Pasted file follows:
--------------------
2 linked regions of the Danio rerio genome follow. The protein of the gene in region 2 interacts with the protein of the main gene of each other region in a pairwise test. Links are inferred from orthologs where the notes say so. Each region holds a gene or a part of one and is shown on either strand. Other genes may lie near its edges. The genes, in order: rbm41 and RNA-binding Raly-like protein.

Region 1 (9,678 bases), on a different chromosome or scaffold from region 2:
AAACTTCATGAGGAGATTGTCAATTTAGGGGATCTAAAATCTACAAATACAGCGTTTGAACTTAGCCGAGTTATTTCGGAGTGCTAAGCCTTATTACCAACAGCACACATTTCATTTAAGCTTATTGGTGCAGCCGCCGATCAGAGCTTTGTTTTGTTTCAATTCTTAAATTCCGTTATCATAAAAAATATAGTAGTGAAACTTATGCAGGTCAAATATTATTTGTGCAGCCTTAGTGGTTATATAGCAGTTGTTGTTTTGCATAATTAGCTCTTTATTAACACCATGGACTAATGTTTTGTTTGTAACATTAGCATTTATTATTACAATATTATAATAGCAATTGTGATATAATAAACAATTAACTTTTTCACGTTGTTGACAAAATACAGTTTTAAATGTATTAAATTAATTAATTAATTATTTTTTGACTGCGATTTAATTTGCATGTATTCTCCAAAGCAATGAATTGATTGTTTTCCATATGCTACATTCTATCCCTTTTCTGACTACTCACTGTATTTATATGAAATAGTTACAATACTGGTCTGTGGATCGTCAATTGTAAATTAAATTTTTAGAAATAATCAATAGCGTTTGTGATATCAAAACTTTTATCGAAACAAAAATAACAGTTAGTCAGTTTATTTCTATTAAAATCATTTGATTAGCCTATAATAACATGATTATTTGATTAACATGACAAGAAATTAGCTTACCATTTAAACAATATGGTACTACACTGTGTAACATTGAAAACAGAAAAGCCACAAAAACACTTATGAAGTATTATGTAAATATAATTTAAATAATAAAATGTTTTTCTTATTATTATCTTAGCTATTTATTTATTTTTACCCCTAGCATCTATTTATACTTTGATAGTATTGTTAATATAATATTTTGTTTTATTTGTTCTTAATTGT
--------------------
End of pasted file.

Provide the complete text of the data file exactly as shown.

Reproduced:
2 linked regions of the Danio rerio genome follow. The protein of the gene in region 2 interacts with the protein of the main gene of each other region in a pairwise test. Links are inferred from orthologs where the notes say so. Each region holds a gene or a part of one and is shown on either strand. Other genes may lie near its edges. The genes, in order: rbm41 and RNA-binding Raly-like protein.

Region 1 (9,678 bases), on a different chromosome or scaffold from region 2:
AAACTTCATGAGGAGATTGTCAATTTAGGGGATCTAAAATCTACAAATACAGCGTTTGAACTTAGCCGAGTTATTTCGGAGTGCTAAGCCTTATTACCAACAGCACACATTTCATTTAAGCTTATTGGTGCAGCCGCCGATCAGAGCTTTGTTTTGTTTCAATTCTTAAATTCCGTTATCATAAAAAATATAGTAGTGAAACTTATGCAGGTCAAATATTATTTGTGCAGCCTTAGTGGTTATATAGCAGTTGTTGTTTTGCATAATTAGCTCTTTATTAACACCATGGACTAATGTTTTGTTTGTAACATTAGCATTTATTATTACAATATTATAATAGCAATTGTGATATAATAAACAATTAACTTTTTCACGTTGTTGACAAAATACAGTTTTAAATGTATTAAATTAATTAATTAATTATTTTTTGACTGCGATTTAATTTGCATGTATTCTCCAAAGCAATGAATTGATTGTTTTCCATATGCTACATTCTATCCCTTTTCTGACTACTCACTGTATTTATATGAAATAGTTACAATACTGGTCTGTGGATCGTCAATTGTAAATTAAATTTTTAGAAATAATCAATAGCGTTTGTGATATCAAAACTTTTATCGAAACAAAAATAACAGTTAGTCAGTTTATTTCTATTAAAATCATTTGATTAGCCTATAATAACATGATTATTTGATTAACATGACAAGAAATTAGCTTACCATTTAAACAATATGGTACTACACTGTGTAACATTGAAAACAGAAAAGCCACAAAAACACTTATGAAGTATTATGTAAATATAATTTAAATAATAAAATGTTTTTCTTATTATTATCTTAGCTATTTATTTATTTTTACCCCTAGCATCTATTTATACTTTGATAGTATTGTTAATATAATATTTTGTTTTATTTGTTCTTAATTGT